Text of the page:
Microsoft Snaps Up Semantic Machines to Push Conversational A.I.
[Updated 5/21/18, 3:16 pm. See below.] Microsoft said it has acquired “conversational A.I.” startup Semantic Machines, as it tries to bolster its artificial intelligence capabilities in its longstanding competition with Google, Apple, Amazon, Baidu, and other tech leaders.
The purchase price wasn’t disclosed in a Microsoft blog post announcing the deal on Sunday. Semantic Machines had raised at least $12.4 million from investors, according to SEC filings. Its backers include General Catalyst Partners, Bain Capital Ventures, Sound Ventures, Ray Stata, and Justin Kan, per Semantic’s website. In an e-mail to Xconomy, General Catalyst’s Larry Bohn said the acquisition was a “very strong outcome for investors,” but he said he can’t share the price. [Added Bohn comment.—Eds]
Seattle-area-based Microsoft (NASDAQ: MSFT) said it will bring on Semantic’s team and establish an A.I. center in Berkeley, CA, where the startup has an office. Semantic also has an office in the Boston area. The company has more than 30 employees, according to its website.
Semantic was founded in 2014 by speech technology experts who previously worked at Apple, Nuance Communications, and Voice Signal Technologies, which Nuance acquired in 2007 for more than $290 million. Semantic CEO Dan Roth was co-founder and CEO of Voice Signal, while Semantic chief technology officer Larry Gillick was previously Apple’s chief speech scientist for the Siri voice assistant. As Xconomy was first to report in January 2015, Semantic was developing natural language processing and A.I. technology to improve “mobile voice-enabled agents.”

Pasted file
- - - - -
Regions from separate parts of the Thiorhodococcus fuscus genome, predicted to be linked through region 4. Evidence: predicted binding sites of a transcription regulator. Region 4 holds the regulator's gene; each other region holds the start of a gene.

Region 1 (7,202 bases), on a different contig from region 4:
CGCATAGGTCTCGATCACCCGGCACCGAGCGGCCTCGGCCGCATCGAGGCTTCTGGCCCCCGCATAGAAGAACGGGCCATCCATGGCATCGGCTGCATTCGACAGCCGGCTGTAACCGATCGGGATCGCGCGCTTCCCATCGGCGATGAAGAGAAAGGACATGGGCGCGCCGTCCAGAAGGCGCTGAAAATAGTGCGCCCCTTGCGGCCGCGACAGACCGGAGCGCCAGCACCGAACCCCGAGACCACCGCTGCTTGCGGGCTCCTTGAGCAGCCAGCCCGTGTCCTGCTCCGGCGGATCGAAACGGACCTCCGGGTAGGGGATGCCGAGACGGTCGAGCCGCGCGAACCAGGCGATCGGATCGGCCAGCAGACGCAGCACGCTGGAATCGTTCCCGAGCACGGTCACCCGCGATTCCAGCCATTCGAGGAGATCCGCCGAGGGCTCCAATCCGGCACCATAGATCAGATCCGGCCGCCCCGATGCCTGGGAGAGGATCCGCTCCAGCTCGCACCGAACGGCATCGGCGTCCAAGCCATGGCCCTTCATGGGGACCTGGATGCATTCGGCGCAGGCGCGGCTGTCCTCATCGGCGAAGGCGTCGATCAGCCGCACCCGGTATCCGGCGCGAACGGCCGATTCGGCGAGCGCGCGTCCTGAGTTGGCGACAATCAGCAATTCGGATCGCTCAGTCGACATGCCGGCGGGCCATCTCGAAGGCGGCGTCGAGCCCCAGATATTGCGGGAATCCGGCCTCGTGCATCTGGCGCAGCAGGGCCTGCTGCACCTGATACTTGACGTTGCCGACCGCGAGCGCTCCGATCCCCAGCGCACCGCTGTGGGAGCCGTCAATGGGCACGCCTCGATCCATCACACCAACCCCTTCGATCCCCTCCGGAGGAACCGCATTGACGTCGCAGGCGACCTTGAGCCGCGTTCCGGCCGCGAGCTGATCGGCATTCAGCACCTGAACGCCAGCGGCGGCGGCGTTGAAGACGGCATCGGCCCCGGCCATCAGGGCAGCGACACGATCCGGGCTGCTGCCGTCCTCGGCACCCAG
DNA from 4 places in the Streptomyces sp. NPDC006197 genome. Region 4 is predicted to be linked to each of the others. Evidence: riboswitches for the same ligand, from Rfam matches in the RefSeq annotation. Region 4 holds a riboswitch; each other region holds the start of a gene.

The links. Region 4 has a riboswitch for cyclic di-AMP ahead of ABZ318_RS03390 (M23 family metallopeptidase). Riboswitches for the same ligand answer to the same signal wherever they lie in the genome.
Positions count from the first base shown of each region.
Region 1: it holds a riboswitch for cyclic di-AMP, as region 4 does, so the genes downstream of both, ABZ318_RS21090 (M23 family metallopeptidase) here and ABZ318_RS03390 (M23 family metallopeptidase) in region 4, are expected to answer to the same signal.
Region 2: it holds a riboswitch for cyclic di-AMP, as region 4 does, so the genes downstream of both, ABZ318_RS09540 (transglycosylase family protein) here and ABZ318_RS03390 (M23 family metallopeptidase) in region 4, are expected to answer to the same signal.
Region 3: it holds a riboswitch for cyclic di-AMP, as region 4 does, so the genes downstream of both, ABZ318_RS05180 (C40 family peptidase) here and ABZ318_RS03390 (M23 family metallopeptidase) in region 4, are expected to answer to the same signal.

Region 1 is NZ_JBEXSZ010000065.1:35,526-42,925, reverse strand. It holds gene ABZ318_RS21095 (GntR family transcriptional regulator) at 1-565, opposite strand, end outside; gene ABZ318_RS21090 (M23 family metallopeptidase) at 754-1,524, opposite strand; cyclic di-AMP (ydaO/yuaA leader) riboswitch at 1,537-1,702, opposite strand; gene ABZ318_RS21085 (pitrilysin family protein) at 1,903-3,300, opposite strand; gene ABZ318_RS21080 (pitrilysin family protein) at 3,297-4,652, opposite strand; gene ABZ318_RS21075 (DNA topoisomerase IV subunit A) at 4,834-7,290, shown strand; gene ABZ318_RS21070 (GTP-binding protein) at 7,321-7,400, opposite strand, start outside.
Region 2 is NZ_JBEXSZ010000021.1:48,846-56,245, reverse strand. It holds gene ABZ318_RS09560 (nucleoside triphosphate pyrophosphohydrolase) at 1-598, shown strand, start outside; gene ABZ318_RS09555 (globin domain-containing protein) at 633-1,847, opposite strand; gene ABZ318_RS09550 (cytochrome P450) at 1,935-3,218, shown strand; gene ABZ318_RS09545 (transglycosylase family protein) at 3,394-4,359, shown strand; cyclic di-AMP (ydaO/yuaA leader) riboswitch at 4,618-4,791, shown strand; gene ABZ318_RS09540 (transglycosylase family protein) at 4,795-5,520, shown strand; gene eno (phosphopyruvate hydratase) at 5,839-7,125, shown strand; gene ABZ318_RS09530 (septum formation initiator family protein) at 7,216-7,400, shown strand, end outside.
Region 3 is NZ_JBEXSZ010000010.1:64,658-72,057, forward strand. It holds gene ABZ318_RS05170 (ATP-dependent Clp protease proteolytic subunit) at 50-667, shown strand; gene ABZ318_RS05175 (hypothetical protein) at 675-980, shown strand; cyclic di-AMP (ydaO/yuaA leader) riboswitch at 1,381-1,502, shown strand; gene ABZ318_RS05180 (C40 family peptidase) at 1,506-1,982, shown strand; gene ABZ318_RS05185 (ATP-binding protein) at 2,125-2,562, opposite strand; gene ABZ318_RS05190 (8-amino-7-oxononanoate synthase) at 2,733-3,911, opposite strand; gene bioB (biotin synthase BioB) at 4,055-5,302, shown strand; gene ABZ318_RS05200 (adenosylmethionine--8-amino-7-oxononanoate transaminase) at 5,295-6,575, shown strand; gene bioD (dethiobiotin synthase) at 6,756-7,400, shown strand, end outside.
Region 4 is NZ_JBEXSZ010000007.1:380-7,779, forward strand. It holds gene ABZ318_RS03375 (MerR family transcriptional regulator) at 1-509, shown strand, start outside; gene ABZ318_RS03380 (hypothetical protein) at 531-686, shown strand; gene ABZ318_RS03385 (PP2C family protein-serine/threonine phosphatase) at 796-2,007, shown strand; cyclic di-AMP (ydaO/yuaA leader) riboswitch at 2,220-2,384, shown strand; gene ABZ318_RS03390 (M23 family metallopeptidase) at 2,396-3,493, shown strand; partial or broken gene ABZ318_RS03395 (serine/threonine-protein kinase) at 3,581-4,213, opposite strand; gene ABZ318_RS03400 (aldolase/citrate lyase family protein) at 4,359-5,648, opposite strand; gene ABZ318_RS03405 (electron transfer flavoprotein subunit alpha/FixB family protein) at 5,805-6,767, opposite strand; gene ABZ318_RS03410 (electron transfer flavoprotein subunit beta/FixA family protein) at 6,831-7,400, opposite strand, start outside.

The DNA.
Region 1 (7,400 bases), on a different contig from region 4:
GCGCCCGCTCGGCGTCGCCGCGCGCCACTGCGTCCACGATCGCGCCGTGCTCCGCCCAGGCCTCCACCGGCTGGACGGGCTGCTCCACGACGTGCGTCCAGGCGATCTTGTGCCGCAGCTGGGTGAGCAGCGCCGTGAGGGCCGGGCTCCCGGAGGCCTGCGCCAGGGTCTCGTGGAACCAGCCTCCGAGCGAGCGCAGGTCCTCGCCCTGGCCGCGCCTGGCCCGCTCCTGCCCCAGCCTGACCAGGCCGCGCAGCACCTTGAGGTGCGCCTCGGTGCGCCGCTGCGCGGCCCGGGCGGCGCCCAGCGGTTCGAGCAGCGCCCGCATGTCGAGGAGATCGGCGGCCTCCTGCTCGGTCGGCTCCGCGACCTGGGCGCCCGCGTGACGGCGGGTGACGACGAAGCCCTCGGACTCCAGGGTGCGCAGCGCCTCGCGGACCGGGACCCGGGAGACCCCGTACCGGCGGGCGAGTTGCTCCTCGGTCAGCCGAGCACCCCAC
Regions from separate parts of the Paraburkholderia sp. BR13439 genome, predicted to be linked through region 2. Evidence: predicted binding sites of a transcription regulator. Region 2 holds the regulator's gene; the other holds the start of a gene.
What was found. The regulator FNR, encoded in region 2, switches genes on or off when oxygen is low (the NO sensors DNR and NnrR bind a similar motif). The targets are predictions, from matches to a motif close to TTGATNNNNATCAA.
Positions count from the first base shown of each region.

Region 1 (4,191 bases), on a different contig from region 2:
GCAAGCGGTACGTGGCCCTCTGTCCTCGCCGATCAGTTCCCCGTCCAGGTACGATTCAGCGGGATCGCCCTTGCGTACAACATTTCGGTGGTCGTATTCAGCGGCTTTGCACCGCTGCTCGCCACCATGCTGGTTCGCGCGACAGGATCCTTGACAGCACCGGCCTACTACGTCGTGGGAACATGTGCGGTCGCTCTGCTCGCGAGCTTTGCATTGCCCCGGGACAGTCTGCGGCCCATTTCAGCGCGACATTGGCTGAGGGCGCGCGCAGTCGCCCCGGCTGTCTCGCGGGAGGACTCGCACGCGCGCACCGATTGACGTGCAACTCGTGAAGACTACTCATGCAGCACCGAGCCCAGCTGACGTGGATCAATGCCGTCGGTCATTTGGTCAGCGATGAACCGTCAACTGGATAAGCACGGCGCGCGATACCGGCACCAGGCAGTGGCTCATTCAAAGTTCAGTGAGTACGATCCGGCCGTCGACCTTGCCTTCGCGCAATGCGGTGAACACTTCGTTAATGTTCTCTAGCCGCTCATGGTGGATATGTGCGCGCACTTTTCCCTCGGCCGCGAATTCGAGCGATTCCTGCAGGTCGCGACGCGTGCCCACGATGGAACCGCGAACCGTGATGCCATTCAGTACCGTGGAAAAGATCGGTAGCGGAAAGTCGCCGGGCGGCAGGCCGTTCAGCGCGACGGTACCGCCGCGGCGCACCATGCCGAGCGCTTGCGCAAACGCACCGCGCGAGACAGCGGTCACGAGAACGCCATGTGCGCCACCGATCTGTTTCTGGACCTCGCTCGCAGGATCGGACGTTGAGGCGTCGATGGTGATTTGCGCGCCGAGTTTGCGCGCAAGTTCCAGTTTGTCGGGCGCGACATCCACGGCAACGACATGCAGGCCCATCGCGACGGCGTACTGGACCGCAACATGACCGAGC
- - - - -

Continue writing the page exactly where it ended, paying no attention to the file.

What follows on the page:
These days, virtual assistants and chatbots are everywhere—Siri, the Google Assistant, Amazon’s Alexa, Samsung’s Bixby, Microsoft’s Cortana, and more. But their capabilities are still primitive, mostly limited to simple commands and questions, like setting a timer for baking cookies or asking about the weather forecast.
Virtual assistants “aren’t able to understand meaning or carry on conversations,” Microsoft said in the blog post. “For rich and effective communication, intelligent assistants need to be able to have a natural dialogue instead of just responding to commands. We call this ‘conversational A.I.’”
Microsoft said Semantic is making progress on this front with machine learning technologies that can “enable users to discover, access, and interact with information and services in a much more natural way, and with significantly less effort.” Microsoft envisions Semantic building upon Microsoft’s own A.I. advances, which include developing a speech recognition system that in 2016 demonstrated the ability to match human transcriptionists for accuracy.
The stakes are high; some experts see voice recognition as one of the most important next frontiers in human-machine interaction. That has implications not only for the way people access information, buy products, and interact with each other online, but also for the future of work and society.